The rate of economic growth is being exaggerated and may be leading to overconfidence in planning for the future, the outgoing Central Bank governor Patrick Honohan has warned the Government.
The business activities of multinational companies were affecting the figures, he said, creating a risk that Government policy would not be based on a realistic view of future prospects.
In a letter sent to Minister for Finance Michael Noonan before the budget, Prof Honohan said the economy was still some way off its pre-crisis peak. This was a reason for caution in framing budgetary policy, he said.
He warned Mr Noonan it was imperative to avoid a return to the type of pro-cyclical fiscal policies observed in the past, and in particular not to base spending plans on windfall tax gains that could quickly disappear.
Separately, UCC economist Seamus Coffey has warned the Government against making long-term budgetary commitments on the back of temporary non-cyclical tax revenues.
Speaking at a conference in Dublin, Mr Coffey said several headline expenditure increases in the budget were predicated on a recent surge in corporation tax receipts, which remains unexplained and might well be temporary.
In his pre-budget letter to Mr Noonan, released under a Freedom of Information request, Prof Honohan repeated warnings from outside agencies such as the EU Commission and the IMF that the budget must be cautious and should aim to eliminate borrowing as quickly as possible.
The EU Commission is now examining Ireland’s budget and is expected to give a preliminary opinion by December on whether it is within fiscal rules.
Meanwhile, the Irish Fiscal Advisory Council head John McHale has expressed concern about the budgetary stance. The council will issue its formal view on the budget shortly.
Prof Honohan, in a strong warning to the Government, said the interpretation of Ireland’s economic growth numbers were “seriously complicated” by the way in which the activities of multinationals were measured, noting that a significant part of the recent growth in production could be attributed to “distorting features”.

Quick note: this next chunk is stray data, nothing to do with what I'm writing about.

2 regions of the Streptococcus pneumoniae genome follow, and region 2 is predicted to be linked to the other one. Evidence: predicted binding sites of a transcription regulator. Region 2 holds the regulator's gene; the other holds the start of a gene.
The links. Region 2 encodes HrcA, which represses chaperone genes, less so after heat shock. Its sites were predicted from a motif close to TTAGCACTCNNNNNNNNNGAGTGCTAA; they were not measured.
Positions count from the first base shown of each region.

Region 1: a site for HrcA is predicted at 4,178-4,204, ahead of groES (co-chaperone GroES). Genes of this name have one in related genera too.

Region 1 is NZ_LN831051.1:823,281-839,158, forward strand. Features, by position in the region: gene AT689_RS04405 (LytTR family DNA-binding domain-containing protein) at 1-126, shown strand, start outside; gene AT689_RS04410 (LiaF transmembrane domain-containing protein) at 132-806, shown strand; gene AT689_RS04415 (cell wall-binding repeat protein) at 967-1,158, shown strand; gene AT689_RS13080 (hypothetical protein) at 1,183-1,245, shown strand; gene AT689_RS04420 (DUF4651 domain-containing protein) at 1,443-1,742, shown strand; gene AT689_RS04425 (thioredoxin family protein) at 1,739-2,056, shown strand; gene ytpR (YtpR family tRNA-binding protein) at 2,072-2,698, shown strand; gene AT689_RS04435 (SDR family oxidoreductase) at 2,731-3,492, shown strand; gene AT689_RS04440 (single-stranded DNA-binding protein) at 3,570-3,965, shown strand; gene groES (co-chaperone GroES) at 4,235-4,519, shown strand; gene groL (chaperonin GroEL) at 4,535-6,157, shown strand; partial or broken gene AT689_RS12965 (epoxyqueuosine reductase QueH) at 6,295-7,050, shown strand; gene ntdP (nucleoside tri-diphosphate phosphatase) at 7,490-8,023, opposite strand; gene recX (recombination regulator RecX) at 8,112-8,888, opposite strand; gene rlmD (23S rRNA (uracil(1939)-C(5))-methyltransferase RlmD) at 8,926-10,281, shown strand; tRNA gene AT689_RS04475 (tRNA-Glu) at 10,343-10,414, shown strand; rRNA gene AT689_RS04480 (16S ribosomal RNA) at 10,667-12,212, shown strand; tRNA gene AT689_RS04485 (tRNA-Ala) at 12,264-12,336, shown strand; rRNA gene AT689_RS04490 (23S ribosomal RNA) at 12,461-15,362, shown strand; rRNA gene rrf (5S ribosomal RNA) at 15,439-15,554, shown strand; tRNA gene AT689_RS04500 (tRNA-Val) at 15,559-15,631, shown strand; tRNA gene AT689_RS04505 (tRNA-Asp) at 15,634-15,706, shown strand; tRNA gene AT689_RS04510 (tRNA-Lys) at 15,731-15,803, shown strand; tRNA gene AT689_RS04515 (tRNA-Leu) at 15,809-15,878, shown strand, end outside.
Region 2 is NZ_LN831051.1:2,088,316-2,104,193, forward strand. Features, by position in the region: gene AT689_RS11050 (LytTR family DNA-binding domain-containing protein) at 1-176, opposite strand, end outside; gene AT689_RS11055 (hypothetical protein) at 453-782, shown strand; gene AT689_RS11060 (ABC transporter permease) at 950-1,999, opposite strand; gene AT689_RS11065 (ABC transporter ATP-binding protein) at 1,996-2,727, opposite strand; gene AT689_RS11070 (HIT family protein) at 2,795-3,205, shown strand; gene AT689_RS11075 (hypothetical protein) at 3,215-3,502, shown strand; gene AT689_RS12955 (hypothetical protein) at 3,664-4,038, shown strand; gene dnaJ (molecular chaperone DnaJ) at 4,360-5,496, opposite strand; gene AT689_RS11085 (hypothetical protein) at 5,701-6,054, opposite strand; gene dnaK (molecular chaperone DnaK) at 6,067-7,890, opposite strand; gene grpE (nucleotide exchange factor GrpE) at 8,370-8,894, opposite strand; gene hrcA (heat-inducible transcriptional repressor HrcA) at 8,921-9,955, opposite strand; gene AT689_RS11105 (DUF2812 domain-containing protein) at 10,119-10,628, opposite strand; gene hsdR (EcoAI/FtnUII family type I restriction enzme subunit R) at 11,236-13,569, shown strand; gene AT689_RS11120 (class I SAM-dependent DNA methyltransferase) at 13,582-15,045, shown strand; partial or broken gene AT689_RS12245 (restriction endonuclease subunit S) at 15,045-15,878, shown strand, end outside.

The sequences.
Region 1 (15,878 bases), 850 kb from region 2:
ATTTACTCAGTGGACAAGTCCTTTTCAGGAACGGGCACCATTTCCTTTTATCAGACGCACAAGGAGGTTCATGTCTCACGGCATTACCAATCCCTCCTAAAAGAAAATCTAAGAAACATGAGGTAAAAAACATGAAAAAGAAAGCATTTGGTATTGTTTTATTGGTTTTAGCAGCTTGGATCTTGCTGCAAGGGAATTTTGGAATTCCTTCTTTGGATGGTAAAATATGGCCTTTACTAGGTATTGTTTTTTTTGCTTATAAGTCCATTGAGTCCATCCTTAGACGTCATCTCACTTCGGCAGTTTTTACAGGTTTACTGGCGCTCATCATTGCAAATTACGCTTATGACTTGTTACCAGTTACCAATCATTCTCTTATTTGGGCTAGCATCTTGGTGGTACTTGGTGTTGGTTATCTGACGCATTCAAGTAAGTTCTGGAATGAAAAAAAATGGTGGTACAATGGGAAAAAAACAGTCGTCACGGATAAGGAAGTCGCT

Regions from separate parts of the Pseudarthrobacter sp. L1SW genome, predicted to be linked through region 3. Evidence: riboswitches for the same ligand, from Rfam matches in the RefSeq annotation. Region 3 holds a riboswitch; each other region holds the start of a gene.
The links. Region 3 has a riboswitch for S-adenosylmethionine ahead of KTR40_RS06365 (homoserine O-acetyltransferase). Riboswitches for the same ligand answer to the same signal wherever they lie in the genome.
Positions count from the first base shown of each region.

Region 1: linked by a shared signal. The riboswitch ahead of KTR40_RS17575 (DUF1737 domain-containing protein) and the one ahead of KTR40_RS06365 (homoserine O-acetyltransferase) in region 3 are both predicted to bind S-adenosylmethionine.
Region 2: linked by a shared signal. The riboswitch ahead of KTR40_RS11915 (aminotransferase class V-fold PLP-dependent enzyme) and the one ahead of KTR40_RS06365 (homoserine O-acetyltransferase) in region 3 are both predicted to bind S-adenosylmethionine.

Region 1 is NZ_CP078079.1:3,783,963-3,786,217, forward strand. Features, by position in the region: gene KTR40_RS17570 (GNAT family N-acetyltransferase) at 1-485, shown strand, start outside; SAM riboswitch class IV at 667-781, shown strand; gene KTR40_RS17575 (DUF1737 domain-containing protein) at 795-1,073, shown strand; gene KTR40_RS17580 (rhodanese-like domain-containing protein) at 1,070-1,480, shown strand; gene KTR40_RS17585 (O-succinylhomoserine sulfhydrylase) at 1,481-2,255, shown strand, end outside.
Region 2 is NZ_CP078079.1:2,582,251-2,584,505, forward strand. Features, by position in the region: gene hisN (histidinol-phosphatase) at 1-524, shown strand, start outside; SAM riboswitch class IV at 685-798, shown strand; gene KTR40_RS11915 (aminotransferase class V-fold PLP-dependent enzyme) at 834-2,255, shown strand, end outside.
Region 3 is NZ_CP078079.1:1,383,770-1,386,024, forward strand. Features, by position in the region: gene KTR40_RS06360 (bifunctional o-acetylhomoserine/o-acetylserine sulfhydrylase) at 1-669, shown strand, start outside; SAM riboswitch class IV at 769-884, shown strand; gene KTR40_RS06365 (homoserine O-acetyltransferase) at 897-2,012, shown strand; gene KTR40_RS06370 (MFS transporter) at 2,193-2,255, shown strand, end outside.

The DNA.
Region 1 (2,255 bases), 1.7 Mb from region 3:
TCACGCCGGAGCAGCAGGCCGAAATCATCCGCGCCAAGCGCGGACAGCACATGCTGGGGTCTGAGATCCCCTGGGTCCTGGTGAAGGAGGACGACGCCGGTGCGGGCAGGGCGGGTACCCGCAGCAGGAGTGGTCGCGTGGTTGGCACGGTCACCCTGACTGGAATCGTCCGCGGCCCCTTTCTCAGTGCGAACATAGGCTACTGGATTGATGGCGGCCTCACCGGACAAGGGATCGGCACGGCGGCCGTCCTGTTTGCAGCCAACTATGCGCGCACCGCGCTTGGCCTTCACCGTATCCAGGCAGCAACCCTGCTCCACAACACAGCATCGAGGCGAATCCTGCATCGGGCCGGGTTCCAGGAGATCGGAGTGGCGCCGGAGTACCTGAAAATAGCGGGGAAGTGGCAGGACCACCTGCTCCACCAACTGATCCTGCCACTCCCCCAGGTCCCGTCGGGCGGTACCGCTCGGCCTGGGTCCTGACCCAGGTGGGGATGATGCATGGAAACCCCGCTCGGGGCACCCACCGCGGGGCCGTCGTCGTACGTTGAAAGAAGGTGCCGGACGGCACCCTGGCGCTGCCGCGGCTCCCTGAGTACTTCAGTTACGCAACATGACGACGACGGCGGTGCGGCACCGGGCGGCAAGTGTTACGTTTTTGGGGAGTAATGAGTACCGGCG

“Neglecting these measurement issues has led some commentators to think that the economy is back to pre-crisis performance,” the governor said. Prof Honohan warned that total employment was still more than 10 per cent below the previous peak with the result that the unemployment rate has only just fallen below 10 per cent despite emigration.
“All things considered, you will be alert to the danger of using windfall fiscal gains to justify long-lasting spending commitments,” he said in the letter dated August 16th.
“Distinguishing between revenue sources that can be considered as stable – such as taxes on personal income – and those which have a one-off or transitory characteristic is a challenge of which I am sure that your department is cognisant, especially given the speed at which transitory revenue sources associated with the housing bubble evaporated in 2009 and 2010,” Prof Honohan wrote.
At a seminar on the impact of austerity hosted by the Royal Irish Academy in Dublin, Mr Coffey also warned of the dangers of basing budgetary measures on temporary tax dividends.
The Government’s levy on company profits is expected to generate about €6 billion in 2015, a 50 per cent increase on last year. A jump of this magnitude in any tax stream is “very strange”, Mr Coffey said.